Devin Townsend is one of few who can, by himself, truly create sonically perfect heavy metal albums that are unlike anything else. Not to take away from his early collaborations, but his genius seems to be so much more when he does it on his own. After briefly leaving behind the music industry, Townsend announced his four-part The Devin Townsend Project. 2009 saw both Ki and Addicted appear with a fresh update on Townsend’s signature style. Now, two years later, Townsend has completed his series with Deconstruction and Ghost.
Let it be known that Beardfish may indeed become the leading progressive rock band coming into the 2010s. I consider that be a bold statement because the band composes interesting songs that seem so effortless, yet consistently awesome. I jumped aboard the Beardfish bandwagon in 2009 when they were announced to be a part of the Progressive Nation Tour 2009, alongside Pain of Salvation. After giving both Sleeping in Traffic Parts 1 & 2 dozens upon dozens of listens, I knew that Beardfish was something special in the current progressive scene. Both bands would be victims of the economic downturn. Unable to find financial support to get both bands to North America, they had to pull out of the tour. Beardfish turned around with a stellar release, Destined Solitude which equaled the greatness of Sleeping in Traffic.
Project D’s 2011 release, Big Face has an compositional quality that never feels like one has truly traveled through the album or have been challenged enough to warrant additional listens. D Project constantly switches gears to only to please themselves, leaving the album’s contents feeling disconnected. The album does have moments that suggest the musicians are talented, but overall, Big Face fails to truly be a work worthy of your collection.
“They” starts off with a great groove before the song finds its rightful melody before it becomes an unpredictable journey towards the end. “So Low” and “Kids Will Never Know” are uninspired, straight-ahead rock tunes that keep the album unbalanced. “Big Face” is a dated wall of sound that reaches too high and ultimately never delivers. “Anger Parts 1 & 2” and “Anger Part 3” beat the message across the head eventually becoming kitschy towards the end.
Soul Killing Female’s Landlines is a self-produced work by Michael Lewis that certainly has its influences on its sleeve and attempts to create an atmospheric experience with these influences in mind. The convolution of so many influences and the lack of collaboration leaves this album flat.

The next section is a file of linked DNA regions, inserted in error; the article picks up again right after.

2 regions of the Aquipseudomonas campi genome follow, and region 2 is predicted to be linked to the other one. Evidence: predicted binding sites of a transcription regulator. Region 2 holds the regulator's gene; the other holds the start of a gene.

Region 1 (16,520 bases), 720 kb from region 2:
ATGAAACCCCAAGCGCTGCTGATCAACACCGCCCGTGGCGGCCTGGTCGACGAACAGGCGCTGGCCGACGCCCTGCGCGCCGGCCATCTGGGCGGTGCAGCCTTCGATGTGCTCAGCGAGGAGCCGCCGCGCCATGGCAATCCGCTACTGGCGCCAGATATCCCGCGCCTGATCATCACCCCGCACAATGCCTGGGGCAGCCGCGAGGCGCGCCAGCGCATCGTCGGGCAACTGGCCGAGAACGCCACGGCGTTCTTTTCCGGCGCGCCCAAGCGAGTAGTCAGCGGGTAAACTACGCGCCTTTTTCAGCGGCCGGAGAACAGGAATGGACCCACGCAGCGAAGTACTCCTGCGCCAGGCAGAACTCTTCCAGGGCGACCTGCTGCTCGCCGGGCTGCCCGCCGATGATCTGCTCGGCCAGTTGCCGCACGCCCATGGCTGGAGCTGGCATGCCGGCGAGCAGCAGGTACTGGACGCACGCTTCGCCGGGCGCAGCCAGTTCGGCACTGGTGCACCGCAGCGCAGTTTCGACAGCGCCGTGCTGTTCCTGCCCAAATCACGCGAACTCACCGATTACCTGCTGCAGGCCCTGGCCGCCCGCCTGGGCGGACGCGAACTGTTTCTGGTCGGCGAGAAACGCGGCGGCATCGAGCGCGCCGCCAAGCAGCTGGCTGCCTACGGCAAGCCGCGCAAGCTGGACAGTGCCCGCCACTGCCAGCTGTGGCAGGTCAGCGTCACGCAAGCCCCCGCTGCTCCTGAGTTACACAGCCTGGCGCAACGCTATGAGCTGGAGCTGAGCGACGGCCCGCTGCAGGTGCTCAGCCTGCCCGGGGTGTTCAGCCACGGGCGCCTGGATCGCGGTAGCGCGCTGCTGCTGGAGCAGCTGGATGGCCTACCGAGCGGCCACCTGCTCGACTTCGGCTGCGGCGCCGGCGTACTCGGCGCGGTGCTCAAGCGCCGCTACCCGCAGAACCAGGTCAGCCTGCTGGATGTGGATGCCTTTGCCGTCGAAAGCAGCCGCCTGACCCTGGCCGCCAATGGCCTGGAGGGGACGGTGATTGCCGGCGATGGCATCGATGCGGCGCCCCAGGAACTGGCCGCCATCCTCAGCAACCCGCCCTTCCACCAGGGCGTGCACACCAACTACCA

The album lacks any replay value since each song has a similar build-up and never provides a lasting impression. Instead of an album filled with songs from a particular musician or group’s signature sound, Landmines is a rehashing of the artist’s need to find that perfect build-up that leads to a chaotic conclusion. The pattern becomes old on this album.
If you haven’t noticed, it’s been awhile since I’ve posted a review but now I’m back. Graduate school doesn’t offer enough time to write quality progressive rock and metal reviews alongside my popular website CinemaFunk where I write movie reviews.
Despite my lack of updates, the site has grown in visits and pageviews and I might as well take advantage of that. I’m roughly 12 or so albums behind and that is after rejecting new album submissions so start to expect new reviews in the next several weeks.
Lime Shark, at first, sounds laughable, many progressive bands do. As the tracklist moves on you start to “get it.” This British band is less of a progressive rock band and more of a rock band with progressive leanings. The similarities to the harmonies of King’s X and driving bass rhythms from Rush are not apparent at all, allowing the band to exist as their own entity. Subsequent dives through The Money Clock reveals an album that does not bask in progressive over-achievement but relies on the simplification of melodies even in non-conventional time-changes.